My name is Catherine, my husband Frank and I were diagnosed with infertility in 2011. Infertility is still pretty taboo in our society, so taboo that Catherine & Frank are pseudonyms. If you’ve been diagnosed with infertility, like me, you may have questioned who you are as a woman. You may have been asked when you’ll be starting your family, and perhaps, you’ve gotten the look at least once.
It’s the same look that a child gives a toy it has just broken. It’s the look that says, “Oops, that’s no good anymore.” I can’t stand that look, it makes me feel like a leper, like a whole different class of human being, one who has a defect and is to be treated as such. Although our diagnosis of unexplained infertility is no longer unexplainable, I’ve long ago grown tired of that look and the soft sympathetic voice that always seems to follow it.
I wanted to vomit when the doctor first told me my diagnosis was unexplained infertility. It was something I couldn’t talk about with anyone other than my husband and a few close friends. I needed answers and there didn’t seem to be any. As I was researching infertility online, every single add, webpage, blog, and group championed the benefits of infertility treatments. I got as far as IUI, intrauterine insemination, and became incredibly ill. I felt that I was putting my health at risk and jeopardizing my chances of pregnancy, not increasing them. I know that fertility treatments work for lots of women, they just didn’t work for me. The more I thought about them, the more they didn’t sit right with my morals and beliefs either.
A friend turned me on to a NaProTechnology doctor who was able to find the cause of my infertility and diagnose some digestive problems I’d been having. After sitting with him for one hour, he diagnosed my inability to digest grains and told me that it was responsible for the 24 pounds of weight I had gained in a year’s time. He also diagnosed me with endometriosis and identified it as the cause of our infertility; he recommended that I have a laparoscopy to excise the adhesions.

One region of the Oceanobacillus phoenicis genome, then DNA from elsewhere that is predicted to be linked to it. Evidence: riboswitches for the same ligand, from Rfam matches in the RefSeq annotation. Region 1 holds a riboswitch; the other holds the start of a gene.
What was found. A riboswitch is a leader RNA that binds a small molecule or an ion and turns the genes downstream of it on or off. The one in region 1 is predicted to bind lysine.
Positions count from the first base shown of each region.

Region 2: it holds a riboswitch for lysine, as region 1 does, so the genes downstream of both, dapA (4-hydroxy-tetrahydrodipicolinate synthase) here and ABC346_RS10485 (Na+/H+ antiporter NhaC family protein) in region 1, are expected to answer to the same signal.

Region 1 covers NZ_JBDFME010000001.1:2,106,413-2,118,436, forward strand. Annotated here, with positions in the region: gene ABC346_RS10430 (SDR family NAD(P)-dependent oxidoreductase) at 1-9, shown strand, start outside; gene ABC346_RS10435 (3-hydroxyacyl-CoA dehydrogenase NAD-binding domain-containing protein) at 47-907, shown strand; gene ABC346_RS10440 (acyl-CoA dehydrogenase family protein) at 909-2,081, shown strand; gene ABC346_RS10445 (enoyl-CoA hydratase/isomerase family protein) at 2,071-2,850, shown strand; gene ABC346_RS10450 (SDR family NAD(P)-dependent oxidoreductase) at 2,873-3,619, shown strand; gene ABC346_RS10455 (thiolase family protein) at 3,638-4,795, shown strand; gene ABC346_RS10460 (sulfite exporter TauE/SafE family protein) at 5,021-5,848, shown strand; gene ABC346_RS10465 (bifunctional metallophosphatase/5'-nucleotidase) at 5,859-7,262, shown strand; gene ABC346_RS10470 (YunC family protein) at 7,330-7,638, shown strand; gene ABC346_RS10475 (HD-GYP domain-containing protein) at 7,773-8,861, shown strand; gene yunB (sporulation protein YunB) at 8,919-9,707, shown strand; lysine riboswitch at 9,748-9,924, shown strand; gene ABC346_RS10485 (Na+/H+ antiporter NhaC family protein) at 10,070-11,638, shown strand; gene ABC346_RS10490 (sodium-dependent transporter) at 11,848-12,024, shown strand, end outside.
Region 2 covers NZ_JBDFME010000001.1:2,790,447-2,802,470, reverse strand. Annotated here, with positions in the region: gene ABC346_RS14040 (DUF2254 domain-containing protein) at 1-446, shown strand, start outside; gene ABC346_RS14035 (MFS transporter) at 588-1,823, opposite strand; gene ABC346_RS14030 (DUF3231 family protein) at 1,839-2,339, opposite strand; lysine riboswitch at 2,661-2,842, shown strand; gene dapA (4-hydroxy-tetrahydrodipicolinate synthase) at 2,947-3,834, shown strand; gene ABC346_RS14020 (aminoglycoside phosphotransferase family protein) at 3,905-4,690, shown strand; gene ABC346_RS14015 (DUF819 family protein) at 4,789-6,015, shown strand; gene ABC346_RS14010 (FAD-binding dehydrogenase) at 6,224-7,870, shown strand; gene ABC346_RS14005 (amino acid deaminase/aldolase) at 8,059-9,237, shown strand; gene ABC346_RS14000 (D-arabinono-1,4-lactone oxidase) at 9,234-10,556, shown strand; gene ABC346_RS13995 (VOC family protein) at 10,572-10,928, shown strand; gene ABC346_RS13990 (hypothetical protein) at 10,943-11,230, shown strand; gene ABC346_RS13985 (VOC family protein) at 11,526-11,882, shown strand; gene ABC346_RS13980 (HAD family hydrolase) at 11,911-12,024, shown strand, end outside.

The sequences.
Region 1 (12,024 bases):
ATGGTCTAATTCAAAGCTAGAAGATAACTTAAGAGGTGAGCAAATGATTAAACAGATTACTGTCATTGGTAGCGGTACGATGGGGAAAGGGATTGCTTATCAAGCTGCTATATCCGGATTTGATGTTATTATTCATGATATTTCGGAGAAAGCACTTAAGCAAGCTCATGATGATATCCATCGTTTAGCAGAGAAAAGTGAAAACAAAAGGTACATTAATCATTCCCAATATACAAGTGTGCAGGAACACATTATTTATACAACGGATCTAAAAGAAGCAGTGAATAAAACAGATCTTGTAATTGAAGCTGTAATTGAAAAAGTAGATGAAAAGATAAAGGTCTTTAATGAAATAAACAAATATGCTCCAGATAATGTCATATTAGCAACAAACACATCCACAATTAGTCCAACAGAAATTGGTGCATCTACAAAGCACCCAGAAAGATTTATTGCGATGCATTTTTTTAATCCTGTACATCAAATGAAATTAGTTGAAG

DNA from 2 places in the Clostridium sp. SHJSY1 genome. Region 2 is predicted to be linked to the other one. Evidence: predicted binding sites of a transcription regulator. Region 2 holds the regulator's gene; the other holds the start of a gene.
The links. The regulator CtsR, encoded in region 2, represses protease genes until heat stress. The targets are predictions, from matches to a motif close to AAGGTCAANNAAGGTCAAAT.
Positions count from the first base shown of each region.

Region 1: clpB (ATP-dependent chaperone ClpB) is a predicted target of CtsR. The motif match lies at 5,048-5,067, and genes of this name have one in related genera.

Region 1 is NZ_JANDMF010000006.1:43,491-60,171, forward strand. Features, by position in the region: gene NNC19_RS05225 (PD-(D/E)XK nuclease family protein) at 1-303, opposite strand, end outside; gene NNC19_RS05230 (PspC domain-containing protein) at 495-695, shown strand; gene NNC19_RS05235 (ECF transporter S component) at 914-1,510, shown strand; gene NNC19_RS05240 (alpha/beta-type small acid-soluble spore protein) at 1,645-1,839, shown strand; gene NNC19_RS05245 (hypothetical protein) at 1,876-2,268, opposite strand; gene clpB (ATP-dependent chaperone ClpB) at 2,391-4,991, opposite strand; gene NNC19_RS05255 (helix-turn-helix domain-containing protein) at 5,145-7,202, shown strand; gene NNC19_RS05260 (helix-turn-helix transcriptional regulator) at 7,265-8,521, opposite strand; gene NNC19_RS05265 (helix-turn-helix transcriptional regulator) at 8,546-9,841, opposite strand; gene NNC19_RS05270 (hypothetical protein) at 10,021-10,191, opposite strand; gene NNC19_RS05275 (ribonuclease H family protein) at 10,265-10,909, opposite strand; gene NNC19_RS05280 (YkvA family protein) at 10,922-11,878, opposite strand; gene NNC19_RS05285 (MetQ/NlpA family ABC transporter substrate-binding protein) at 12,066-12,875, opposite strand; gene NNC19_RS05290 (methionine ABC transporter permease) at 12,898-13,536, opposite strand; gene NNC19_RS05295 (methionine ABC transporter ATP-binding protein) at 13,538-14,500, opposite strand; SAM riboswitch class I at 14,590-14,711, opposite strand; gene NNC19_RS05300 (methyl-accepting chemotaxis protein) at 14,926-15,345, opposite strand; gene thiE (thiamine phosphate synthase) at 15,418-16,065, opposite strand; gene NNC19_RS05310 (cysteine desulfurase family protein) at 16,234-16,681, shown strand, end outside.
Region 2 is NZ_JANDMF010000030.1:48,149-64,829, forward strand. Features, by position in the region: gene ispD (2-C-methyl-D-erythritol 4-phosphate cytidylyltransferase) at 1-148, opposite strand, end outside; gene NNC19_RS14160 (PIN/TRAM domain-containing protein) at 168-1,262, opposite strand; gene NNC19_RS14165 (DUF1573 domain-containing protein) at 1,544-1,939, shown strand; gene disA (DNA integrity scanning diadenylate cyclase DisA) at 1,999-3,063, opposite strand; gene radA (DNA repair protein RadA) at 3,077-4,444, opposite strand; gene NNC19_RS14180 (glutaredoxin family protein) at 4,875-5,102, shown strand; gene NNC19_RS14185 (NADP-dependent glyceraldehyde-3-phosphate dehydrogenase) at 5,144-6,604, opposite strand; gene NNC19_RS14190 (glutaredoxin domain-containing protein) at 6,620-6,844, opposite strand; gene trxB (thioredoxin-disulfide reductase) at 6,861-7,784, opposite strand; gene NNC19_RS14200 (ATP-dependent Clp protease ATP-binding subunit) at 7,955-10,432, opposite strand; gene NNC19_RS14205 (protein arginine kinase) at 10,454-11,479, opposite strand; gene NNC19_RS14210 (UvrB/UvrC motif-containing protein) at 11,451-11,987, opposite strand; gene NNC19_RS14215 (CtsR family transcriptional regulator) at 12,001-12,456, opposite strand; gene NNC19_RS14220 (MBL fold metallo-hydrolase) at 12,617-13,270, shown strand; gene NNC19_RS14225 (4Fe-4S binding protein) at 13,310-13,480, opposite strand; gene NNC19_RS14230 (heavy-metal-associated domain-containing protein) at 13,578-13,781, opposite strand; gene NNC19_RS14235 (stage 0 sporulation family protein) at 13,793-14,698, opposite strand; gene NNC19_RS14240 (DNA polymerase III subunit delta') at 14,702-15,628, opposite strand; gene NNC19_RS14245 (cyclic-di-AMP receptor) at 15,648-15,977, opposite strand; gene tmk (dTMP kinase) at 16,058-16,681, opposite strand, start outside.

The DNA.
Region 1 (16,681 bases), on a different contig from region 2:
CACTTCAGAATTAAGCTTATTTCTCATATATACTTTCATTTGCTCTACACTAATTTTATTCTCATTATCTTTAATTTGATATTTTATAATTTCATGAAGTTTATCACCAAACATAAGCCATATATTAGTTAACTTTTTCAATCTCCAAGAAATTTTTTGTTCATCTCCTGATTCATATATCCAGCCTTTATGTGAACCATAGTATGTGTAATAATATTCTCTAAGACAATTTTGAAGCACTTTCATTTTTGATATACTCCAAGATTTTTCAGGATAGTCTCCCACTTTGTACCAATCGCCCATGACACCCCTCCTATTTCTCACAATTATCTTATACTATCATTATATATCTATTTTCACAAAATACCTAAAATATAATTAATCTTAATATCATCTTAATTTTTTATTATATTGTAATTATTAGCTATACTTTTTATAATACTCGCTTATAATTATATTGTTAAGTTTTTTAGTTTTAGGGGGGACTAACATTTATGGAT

I had the laparoscopy just after the New Year and was blessed with a seamless recovery. I have been working on eliminating all grains and soy from my diet, which is easier said than done. I can’t tell you how many foods have hidden soy or grains in them. From bouillon cubes to kielbasa, don’t be surprised to find a grain or soy hidden as a filler or preservative. As a result of my surgery and the major lifestyle changes I’ve made, I’ve lost weight, the fatigue that was once a constant in my life has disappeared, and my once horrendous menstrual cycles are now fairly mild.
A year after first meeting with my NaProTechnology doctor, I had lost 17 pounds just by removing grains from my diet! Eleven months after surgery, our dreams came true! We conceived! NaProTechnology had gotten us our miracle baby! Unfortunately, in the eighth week of our pregnancy, we lost our baby. There was nothing we could have done. Our baby stopped growing and simply passed away. I am now experiencing a miscarriage and look forward to the next phase of this journey, where we are able to heal from the pain we are currently experiencing.
As difficult as it is to talk about my own journey, if no one had told me that there is another way, I don’t know where I would be. If I kept this to myself, I’d feel guilty, as if I were denying another woman the opportunity to become healthy. I can’t do that; I’d never forgive myself if I didn’t share this information. As a teacher, sharing information is at the core of who I am, and so I feel compelled to share my journey with you.